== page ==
Asked by Kercheval if she thinks the bill will make a difference, Grady said she’s been working on it since October. “I am extremely confident this is going to make a big difference.” Other states with similar programs have seen growth. It will take time, though — perhaps five to six years.

Senators approved an amendment regarding the timing of screenings. There was no discussion or debate and the vote to pass it was unanimous. It goes to the House, where a smaller bill focused just on dyslexia and dyscalculia, HB 3293, will be on second reading on Wednesday.

Other bills

The House approved HB 3302 unanimously. It makes DUI causing death or serious bodily injury of a fetus or embryo its own felony, apart from death or injury of the mother.

The bill is called Liam’s Law, in memory of Liam Sharp. His parents, Josh and Olivia Sharp, testified to the Judiciary Committee about their tragic experience.

Judiciary chair Moore Capito, R-Kanawha, and Delegate Jonathan Pinson, R-Mason relayed their story to the other delegates. Olivia was 27 weeks pregnant with Liam and was driving to work on I-77 when her car was hit head-on. The driver was intoxicated and was driving on a suspended license for DUI.

Liam died in the womb. His parents had just chosen his name two days before. Because there is no current law regarding the fetus as a separate victim, the driver was charged only with DUI causing serious injury to Olivia.

The vote was unanimous and the bill goes to the Senate.

HB 2005 would establish a four-year pilot program for high school students to take dual credit college courses where they receive credit at both their high school and the higher education institution.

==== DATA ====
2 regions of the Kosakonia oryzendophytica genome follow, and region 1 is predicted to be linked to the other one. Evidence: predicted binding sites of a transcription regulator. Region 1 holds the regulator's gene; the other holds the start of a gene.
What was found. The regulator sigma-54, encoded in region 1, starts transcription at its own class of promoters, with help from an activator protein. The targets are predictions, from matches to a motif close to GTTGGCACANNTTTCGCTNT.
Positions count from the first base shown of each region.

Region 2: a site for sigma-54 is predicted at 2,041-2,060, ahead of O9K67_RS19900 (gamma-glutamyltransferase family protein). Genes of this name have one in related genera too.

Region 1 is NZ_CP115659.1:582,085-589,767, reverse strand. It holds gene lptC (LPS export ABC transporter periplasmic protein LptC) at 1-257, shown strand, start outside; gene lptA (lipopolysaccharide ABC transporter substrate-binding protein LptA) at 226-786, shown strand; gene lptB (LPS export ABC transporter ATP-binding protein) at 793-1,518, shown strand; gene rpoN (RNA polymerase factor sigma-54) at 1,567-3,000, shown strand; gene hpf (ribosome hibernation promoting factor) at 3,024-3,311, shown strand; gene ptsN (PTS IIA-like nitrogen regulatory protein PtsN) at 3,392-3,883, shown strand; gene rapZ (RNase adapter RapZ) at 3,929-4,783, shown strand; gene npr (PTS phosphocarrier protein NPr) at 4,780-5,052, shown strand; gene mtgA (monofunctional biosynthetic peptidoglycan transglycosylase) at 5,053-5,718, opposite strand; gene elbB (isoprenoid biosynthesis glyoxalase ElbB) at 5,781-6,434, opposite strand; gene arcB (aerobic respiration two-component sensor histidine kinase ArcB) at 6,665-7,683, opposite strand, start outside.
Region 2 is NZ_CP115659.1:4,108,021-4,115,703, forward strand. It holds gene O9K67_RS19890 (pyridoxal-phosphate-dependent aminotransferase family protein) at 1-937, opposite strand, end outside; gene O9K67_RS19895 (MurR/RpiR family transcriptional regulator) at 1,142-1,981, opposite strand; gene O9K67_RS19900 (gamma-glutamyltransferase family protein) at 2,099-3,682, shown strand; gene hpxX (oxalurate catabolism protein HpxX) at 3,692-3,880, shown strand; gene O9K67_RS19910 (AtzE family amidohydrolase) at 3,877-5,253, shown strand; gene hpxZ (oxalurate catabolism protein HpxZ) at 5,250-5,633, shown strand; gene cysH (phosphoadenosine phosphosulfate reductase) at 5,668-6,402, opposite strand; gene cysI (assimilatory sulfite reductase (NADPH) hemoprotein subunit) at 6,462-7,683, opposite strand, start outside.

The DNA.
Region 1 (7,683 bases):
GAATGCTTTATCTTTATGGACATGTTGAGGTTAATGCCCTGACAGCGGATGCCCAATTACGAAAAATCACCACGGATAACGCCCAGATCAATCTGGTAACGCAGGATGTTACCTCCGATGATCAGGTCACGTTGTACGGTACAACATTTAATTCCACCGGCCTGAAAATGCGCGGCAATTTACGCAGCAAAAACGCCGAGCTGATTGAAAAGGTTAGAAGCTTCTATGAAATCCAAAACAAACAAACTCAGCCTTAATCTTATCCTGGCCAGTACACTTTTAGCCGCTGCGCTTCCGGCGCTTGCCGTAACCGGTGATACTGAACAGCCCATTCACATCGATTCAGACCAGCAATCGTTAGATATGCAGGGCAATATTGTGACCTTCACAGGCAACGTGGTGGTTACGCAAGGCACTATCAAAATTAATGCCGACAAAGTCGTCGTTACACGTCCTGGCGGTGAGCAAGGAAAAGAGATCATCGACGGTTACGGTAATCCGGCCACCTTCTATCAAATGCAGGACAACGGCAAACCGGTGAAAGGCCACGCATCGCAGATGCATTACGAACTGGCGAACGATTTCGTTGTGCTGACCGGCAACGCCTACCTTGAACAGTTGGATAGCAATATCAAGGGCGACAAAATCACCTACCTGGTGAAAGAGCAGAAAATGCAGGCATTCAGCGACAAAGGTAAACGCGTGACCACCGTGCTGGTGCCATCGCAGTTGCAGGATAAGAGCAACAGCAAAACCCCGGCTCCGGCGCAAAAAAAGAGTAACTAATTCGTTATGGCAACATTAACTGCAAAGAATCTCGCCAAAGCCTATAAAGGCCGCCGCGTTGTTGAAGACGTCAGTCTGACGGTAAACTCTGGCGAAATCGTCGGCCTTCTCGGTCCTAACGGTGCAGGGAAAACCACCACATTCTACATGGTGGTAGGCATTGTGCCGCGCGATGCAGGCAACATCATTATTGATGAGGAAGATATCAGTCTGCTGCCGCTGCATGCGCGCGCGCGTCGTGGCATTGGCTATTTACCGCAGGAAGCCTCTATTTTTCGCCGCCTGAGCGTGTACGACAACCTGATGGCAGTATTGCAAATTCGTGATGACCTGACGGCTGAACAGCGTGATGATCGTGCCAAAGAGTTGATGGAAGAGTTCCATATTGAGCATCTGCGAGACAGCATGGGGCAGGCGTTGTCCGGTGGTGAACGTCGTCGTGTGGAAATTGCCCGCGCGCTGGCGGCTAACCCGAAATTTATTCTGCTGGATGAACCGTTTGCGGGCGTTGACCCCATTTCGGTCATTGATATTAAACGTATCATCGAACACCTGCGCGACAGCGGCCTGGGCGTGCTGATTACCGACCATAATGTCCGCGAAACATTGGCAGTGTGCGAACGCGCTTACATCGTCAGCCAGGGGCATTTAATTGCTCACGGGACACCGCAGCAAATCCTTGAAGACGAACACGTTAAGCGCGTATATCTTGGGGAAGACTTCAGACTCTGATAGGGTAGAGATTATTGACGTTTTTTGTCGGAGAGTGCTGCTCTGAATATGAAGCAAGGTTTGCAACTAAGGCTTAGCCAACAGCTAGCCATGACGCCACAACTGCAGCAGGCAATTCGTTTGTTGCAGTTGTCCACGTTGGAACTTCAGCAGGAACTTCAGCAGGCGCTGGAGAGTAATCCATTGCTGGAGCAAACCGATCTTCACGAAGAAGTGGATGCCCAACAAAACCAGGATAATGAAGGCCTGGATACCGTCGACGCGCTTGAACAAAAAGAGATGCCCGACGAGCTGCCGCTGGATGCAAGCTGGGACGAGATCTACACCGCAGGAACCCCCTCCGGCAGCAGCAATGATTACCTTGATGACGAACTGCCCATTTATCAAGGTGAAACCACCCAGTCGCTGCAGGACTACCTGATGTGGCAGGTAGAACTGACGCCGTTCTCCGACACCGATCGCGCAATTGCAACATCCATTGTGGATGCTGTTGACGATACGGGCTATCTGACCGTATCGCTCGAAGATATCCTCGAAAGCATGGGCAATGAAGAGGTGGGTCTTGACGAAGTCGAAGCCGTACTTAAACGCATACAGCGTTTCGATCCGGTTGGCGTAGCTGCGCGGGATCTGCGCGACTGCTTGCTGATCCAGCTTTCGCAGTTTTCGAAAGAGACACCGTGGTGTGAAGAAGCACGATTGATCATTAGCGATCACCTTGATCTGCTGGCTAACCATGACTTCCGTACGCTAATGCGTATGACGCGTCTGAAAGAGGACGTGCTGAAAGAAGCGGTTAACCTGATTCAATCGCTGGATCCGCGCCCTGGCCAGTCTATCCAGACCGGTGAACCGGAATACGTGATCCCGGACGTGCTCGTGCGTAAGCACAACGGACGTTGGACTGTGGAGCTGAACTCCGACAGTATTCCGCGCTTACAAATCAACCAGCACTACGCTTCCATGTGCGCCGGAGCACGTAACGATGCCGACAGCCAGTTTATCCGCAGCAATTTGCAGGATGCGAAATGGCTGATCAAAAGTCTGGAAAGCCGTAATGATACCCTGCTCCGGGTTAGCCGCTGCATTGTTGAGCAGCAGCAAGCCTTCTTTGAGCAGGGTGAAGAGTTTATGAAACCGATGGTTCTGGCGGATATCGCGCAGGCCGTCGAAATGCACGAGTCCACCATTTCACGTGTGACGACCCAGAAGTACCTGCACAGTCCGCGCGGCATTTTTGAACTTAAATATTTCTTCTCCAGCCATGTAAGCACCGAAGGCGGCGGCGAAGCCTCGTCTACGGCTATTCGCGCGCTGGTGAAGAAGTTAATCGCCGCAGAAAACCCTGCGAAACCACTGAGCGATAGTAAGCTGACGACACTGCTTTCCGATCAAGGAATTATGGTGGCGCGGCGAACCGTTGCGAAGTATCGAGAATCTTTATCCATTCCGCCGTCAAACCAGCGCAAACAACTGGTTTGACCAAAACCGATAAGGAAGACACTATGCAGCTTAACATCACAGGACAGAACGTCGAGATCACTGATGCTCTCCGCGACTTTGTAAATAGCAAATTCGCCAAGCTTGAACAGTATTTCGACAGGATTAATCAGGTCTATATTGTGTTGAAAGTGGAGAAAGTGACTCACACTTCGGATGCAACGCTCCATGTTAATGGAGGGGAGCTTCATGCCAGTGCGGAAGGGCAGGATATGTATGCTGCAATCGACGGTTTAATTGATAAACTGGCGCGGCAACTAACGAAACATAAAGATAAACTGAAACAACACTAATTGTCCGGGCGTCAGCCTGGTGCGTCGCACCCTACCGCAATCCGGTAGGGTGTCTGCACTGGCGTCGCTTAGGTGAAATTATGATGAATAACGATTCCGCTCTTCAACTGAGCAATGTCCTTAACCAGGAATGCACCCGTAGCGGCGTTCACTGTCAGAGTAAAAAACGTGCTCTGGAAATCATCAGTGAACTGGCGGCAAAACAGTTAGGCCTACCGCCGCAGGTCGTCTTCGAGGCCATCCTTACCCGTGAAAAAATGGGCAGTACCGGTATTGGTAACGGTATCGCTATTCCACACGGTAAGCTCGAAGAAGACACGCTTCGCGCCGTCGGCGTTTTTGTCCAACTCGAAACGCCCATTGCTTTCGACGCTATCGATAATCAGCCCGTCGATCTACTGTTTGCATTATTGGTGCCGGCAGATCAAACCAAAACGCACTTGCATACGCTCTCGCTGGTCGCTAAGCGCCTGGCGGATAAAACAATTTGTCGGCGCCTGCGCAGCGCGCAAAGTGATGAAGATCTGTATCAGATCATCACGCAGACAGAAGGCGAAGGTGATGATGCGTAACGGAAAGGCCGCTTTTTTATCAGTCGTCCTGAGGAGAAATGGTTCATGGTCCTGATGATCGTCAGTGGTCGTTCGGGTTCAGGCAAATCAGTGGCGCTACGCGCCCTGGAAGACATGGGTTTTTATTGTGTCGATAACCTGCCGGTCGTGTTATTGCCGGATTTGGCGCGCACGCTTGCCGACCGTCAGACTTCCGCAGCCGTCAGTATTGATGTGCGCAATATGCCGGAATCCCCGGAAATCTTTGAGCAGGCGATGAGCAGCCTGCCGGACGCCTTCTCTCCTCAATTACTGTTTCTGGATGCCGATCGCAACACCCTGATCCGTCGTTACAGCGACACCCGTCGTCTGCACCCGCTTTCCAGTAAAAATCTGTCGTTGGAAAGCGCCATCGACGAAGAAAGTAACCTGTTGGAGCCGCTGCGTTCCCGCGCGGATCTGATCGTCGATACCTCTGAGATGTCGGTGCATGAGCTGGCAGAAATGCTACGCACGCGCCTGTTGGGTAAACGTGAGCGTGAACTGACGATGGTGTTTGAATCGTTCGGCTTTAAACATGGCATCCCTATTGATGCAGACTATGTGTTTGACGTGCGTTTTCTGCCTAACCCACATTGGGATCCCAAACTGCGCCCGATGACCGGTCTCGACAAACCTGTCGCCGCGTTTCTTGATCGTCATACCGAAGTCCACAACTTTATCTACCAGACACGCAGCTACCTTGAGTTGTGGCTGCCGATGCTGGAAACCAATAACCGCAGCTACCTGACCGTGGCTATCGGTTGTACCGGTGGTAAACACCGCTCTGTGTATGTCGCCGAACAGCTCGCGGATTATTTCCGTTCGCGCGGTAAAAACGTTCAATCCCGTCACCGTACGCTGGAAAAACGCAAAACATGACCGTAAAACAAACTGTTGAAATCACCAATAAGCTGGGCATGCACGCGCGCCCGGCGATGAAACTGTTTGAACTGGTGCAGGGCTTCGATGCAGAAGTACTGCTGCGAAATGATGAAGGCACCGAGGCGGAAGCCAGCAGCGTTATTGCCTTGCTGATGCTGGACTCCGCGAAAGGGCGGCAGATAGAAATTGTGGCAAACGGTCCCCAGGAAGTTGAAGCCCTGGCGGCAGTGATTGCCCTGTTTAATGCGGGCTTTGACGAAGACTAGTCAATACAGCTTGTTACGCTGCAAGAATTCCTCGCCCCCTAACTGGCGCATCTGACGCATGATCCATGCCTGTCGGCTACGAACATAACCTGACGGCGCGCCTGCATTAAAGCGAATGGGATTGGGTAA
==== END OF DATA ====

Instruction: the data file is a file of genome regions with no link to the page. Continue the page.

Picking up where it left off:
Students would have to be enrolled in eligible courses leading to careers in designated career pathways: direct-care health professions; information technology; science, technology, engineering, construction and math (STEM) fields; education; advanced manufacturing; welding and fabrication; agriculture; “and any other program that meets a workforce need in the state as determined by the Department of Commerce.”

The vote was 98-0 and it goes to the Senate.

HB 3098 replaces the West Virginia General Summative Assessment with a statewide progress monitoring system that employs a formative assessment administered three times per school year — at the beginning, middle and end. Results will be disclosed to the parents or guardians.

The bill observes, “standardized testing as currently administered in West Virginia does not accurately measure a student’s grade-level performance, learning gains, academic progress, or college readiness.”

The state will submit results of the End of Year Assessment to the U.S. Department of Education in accordance with the requirements of federal law.

The vote was 87-10, with all the nay votes from Republicans. It goes to the Senate.

HB 3113 requires county school boards to provide an elective high school course in personal finance for one credit (two semesters) or one-half credit (one semester). While it will be an elective, every student must complete a course before graduation.

The vote was 94-4, with four Republicans voting no. It also goes to the Senate.

TWEET David Beard @dbeardtdp